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First charges filed in special counsel Mueller's Russia probe: report
A federal grand jury in Washington, D.C., has reportedly approved the first charges in special counsel Robert Mueller's investigation into Russian interference in the 2016 election.
CNN reported Friday that the charges are sealed under a federal judge's order, with sources telling the network that those charged could be taken into custody as soon as Monday.
It is unclear what the charges are, according to the network. A spokesman for the special counsel's office declined to comment to The Hill.
Mueller is investigating alleged ties between Trump campaign associates and Russian officials, and several congressional committees are also probing the matter.
The U.S. intelligence community concluded in a report made public in January that the Kremlin sought to disrupt the 2016 election and sway the race in Trump's favor.
The White House did not immediately respond to The Hill's request for comment Friday night about reports of charges being filed in the special counsel probe.
But soon after CNN reported the charges, Trump posted a video on Twitter quoting an opinion piece in the New York Post suggesting that his former Democratic challenger Hillary Clinton may have colluded with Russia and sought to frame Trump as a "traitor."
The Trump administration has appeared eager in recent days to shift attention to congressional probes regarding Clinton, after months of news coverage focused on possible collusion between the Trump campaign and Moscow.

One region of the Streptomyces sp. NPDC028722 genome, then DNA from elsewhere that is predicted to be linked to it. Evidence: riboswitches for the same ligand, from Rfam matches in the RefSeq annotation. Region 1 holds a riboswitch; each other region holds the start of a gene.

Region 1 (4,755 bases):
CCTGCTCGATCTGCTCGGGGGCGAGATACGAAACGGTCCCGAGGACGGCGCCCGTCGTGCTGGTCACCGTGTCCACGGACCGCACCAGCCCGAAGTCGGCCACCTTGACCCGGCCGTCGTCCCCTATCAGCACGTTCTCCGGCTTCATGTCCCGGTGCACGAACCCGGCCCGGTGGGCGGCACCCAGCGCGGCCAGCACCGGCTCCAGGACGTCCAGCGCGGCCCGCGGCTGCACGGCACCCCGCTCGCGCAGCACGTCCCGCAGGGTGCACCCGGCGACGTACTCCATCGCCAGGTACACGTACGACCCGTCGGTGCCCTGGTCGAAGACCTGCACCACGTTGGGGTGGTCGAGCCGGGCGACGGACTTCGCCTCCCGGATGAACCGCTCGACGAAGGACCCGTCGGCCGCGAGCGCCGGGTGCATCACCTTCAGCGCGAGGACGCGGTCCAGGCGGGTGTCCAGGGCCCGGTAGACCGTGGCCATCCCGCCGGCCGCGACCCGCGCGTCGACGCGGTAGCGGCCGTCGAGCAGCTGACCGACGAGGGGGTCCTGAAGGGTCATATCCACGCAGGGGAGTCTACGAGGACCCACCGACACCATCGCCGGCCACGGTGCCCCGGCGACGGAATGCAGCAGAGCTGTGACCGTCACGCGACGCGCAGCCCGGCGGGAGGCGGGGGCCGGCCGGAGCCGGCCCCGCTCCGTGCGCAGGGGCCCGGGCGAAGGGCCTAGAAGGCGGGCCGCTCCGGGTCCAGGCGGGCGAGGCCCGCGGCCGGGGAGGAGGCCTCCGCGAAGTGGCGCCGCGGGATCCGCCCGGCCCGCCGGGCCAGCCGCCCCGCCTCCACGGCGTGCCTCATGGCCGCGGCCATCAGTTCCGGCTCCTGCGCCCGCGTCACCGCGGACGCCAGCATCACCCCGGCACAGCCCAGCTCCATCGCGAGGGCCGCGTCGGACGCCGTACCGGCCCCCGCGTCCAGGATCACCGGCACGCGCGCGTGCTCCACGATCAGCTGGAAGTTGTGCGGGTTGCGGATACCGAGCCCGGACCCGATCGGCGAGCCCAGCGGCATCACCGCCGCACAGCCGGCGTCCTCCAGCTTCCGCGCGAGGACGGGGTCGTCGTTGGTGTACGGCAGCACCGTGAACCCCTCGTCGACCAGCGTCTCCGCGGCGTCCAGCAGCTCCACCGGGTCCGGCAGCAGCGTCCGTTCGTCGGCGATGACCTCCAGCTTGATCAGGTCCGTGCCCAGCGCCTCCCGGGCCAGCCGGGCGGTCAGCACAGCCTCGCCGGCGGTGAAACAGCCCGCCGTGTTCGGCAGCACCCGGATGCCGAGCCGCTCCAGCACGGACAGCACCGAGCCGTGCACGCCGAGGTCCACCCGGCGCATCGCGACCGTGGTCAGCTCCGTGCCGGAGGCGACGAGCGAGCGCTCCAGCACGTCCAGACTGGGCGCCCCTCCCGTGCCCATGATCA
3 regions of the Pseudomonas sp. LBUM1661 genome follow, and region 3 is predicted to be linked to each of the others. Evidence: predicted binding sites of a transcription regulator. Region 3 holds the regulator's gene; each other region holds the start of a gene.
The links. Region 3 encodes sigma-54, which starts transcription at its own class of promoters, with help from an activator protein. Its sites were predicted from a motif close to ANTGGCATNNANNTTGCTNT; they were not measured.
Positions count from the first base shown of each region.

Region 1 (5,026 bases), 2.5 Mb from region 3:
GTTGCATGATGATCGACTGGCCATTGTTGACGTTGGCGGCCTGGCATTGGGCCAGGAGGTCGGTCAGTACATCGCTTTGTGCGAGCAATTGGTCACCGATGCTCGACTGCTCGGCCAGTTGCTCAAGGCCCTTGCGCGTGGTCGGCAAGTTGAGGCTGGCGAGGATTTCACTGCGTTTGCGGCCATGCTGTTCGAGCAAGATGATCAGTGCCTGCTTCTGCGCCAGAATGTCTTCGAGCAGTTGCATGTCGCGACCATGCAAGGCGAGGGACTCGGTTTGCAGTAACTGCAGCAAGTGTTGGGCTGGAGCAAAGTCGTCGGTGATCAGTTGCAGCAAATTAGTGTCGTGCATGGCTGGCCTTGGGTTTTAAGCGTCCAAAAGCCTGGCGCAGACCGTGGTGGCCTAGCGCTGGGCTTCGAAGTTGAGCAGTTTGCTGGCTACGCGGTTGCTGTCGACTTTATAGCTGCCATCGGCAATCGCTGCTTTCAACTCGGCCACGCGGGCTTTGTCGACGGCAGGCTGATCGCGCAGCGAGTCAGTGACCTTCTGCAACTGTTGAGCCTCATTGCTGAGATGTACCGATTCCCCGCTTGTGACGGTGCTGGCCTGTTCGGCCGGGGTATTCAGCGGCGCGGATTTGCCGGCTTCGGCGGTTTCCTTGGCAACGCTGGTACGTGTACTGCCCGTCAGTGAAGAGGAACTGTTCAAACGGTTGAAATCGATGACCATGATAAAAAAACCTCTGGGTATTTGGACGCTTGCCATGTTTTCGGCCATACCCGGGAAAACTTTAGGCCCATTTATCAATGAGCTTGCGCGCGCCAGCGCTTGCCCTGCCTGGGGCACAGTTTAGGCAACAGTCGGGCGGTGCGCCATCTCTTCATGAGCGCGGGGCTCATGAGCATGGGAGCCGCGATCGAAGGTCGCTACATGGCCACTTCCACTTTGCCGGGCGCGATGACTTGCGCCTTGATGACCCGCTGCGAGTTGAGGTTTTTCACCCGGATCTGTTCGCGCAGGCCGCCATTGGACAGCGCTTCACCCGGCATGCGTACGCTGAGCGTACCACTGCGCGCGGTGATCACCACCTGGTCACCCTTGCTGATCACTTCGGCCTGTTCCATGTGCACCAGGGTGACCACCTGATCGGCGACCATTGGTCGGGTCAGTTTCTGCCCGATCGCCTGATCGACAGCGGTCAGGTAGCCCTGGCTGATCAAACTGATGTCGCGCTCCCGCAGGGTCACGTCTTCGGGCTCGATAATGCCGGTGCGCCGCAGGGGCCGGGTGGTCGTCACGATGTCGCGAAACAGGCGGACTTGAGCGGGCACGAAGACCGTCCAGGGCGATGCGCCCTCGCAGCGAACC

After The Washington Post reported this week that the Clinton campaign and Democratic National Committee funded the research contained in a controversial dossier alleging ties between the Trump campaign and Russia, Trump and his allies have sought to cast Clinton as the one with connections to Moscow.
"It is now commonly agreed, after many months of COSTLY looking, that there was NO collusion between Russia and Trump. Was collusion with HC!" Trump asserted in a tweet Friday morning.
After reports emerged Friday night about charges in the special counsel's Russia probe, Fox News host Sean Hannity, one of Trump's most vocal supporters, called the development a "distraction" on Twitter and questioned when Clinton would face charges.
Mueller's investigative mandate includes any matters that may arise from the probe into Russian interference, and he has appeared in recent months to expand the scope of the probe to include possible financial crimes.
The special counsel has appeared to take increasingly aggressive steps in recent months as part of the investigation, most notably against former Trump campaign chairman Paul Manafort.
In July, the FBI conducted an early morning raid at Manafort's northern Virginia home, and later subpoenaed his spokesman and one of his former lawyers.
According to CNN, lawyers working on Mueller's probe were seen entering the courthouse where the grand jury is convened. But after some activity, no announcements were made.
Mueller was appointed by Deputy Attorney General Rod Rosenstein in May to oversee the investigation.
Because Rosenstein oversees the special counsel conducting the probe, he would have been notified of any charges before they were filed, sources told CNN.
The Justice Department declined to comment to The Hill.
Updated: 10:56 p.m.